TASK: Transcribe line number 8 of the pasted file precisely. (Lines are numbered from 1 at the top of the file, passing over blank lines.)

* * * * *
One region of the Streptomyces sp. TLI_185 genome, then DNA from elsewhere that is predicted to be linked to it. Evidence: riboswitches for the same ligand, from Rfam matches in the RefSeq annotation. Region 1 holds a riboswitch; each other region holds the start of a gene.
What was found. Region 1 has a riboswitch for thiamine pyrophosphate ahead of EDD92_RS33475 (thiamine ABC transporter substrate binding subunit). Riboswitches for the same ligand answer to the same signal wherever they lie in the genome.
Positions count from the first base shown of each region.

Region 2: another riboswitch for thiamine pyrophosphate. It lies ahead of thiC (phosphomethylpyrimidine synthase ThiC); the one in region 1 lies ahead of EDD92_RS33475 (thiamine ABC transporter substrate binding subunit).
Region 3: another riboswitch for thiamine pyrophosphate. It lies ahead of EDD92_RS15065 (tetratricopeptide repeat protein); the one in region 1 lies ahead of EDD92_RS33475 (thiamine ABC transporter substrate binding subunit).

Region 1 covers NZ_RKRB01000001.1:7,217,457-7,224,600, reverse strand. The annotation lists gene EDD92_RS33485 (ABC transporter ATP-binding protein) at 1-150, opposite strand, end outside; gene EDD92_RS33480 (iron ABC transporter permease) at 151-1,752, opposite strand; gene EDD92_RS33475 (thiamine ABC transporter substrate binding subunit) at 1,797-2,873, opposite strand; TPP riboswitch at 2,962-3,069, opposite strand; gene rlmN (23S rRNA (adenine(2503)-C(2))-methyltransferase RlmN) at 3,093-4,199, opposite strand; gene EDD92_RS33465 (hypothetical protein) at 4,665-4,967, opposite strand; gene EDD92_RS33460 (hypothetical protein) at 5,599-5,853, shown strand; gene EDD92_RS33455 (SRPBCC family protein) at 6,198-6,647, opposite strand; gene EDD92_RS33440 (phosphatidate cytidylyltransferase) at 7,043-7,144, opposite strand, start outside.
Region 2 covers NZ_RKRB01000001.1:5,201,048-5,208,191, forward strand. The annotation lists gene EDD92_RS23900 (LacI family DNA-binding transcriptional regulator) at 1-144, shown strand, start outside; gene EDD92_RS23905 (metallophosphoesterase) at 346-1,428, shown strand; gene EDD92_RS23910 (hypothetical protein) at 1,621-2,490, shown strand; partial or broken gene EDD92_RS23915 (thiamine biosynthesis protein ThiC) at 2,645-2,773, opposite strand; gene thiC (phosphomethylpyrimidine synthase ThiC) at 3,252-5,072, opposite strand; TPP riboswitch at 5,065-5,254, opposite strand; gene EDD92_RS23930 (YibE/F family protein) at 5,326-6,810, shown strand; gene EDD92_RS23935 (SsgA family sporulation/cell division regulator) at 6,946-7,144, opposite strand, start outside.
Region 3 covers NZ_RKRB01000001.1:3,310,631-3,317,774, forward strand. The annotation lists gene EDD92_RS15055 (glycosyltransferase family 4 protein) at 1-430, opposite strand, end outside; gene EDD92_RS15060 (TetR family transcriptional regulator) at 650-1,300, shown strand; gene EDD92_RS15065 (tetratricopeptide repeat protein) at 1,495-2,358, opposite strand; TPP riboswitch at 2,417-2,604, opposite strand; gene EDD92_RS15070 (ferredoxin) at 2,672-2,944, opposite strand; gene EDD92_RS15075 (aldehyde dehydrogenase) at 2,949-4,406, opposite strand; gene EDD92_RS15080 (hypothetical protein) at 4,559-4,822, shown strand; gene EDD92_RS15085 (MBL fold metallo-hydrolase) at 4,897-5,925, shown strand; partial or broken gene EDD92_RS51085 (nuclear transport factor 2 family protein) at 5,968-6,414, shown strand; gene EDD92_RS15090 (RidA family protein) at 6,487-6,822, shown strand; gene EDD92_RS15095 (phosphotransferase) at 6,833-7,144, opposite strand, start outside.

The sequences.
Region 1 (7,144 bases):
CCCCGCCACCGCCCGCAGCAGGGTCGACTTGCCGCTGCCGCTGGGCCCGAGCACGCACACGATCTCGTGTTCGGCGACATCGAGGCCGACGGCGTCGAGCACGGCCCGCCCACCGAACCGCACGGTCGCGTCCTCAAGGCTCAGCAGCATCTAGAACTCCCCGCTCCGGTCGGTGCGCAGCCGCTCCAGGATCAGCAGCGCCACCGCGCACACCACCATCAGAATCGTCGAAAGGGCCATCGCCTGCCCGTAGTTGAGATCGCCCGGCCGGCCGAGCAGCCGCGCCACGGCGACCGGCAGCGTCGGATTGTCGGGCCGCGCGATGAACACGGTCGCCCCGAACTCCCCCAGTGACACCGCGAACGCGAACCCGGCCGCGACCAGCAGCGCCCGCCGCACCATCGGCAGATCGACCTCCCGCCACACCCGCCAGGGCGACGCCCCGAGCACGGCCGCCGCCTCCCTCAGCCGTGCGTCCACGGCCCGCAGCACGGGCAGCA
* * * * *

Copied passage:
Region 3 covers NZ_RKRB01000001.1:3,310,631-3,317,774, forward strand. The annotation lists gene EDD92_RS15055 (glycosyltransferase family 4 protein) at 1-430, opposite strand, end outside; gene EDD92_RS15060 (TetR family transcriptional regulator) at 650-1,300, shown strand; gene EDD92_RS15065 (tetratricopeptide repeat protein) at 1,495-2,358, opposite strand; TPP riboswitch at 2,417-2,604, opposite strand; gene EDD92_RS15070 (ferredoxin) at 2,672-2,944, opposite strand; gene EDD92_RS15075 (aldehyde dehydrogenase) at 2,949-4,406, opposite strand; gene EDD92_RS15080 (hypothetical protein) at 4,559-4,822, shown strand; gene EDD92_RS15085 (MBL fold metallo-hydrolase) at 4,897-5,925, shown strand; partial or broken gene EDD92_RS51085 (nuclear transport factor 2 family protein) at 5,968-6,414, shown strand; gene EDD92_RS15090 (RidA family protein) at 6,487-6,822, shown strand; gene EDD92_RS15095 (phosphotransferase) at 6,833-7,144, opposite strand, start outside.